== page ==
In FIG. 1 there is shown a supporting structure 10 having an electrically insulated surface 12 and an electrically conductive core 14 and 15. The electrically conductive core 14 and 15 may be any electrically conductive material but is preferably a metal material and preferably made of copper. The electrically insulative surface 12 may be any electrically insulative material but is preferably a material known in the printed circuit industry as epoxy-glass. Epoxy-glass is a material made by impregnating a woven fabric or non-woven layer of fiber glass cloth fibers with an epoxy resin material and curing or partially curing the impregnated composite. Laminating provides a smooth surface which is desirable for solution transport across the surface during plating. This material may then be laminated in layers including laminating around a copper or other electrically conductive material core. The supporting structure 10 has at least two openings, 16 and 18 which expose at least two areas of the electrically conductive core. A plating current source contact is attached to a first of the openings 16 as shown in FIG. 1. A second contact for providing an electrical connection to a workpiece is attached to a second opening for example 18. There may be a plurality of these contacts for making electrical connection to a work piece. The core 14, 15 is preferably of sufficient size to provide substantially resistance free conduction of high plating currents to allow plating uniformity when using a plurality of second openings 18. Shown in FIGS. 2A and 2B are a second contact structure. In FIG. 2A the structure is shown assembled to a work piece 50 and in FIG. 2B the structure is shown in an exploded view to make the individual components more visible. As shown in FIG. 2A the supporting structure 10 and core 15 with insulative surface 12 has an opening 28 exposing an area 29 of core 15. The second contact 32 for making electrical connection to the workpiece 50 is in electrical connection with core 15 through area 29.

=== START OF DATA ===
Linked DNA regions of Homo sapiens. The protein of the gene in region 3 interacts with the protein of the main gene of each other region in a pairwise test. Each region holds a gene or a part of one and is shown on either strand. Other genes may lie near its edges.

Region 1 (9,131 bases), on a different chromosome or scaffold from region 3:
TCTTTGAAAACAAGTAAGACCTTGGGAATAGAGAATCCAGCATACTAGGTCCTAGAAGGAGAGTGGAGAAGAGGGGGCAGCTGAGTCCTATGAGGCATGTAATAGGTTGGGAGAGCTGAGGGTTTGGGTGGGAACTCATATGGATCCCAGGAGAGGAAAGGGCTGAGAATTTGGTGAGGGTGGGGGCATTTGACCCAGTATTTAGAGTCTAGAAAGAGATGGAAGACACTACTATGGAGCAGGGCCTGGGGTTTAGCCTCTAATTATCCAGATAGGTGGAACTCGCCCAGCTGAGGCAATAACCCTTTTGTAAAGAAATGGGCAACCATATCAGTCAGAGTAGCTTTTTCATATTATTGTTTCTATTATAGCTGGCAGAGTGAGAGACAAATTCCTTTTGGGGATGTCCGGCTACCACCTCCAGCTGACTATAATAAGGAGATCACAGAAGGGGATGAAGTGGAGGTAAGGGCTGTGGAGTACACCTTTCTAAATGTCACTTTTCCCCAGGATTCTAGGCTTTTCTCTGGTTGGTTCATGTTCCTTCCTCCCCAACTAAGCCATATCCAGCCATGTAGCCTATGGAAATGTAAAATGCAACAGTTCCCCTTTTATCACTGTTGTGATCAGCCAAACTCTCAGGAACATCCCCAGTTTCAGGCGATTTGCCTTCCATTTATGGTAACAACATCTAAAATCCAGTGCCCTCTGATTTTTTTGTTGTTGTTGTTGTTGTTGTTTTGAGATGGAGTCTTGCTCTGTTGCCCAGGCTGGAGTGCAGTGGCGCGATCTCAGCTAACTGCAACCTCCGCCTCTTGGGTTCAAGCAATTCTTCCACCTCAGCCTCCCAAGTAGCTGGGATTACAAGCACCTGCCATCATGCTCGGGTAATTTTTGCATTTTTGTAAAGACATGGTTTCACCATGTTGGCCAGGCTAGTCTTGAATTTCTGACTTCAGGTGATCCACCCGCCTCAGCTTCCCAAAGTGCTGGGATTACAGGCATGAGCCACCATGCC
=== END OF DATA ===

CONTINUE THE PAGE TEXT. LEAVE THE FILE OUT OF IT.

Workpiece 50 may be a circuitized or uncircuitized substrate, a circuit board, or any other object on which one wishes to add or remove material by electroplating including adding dendrites.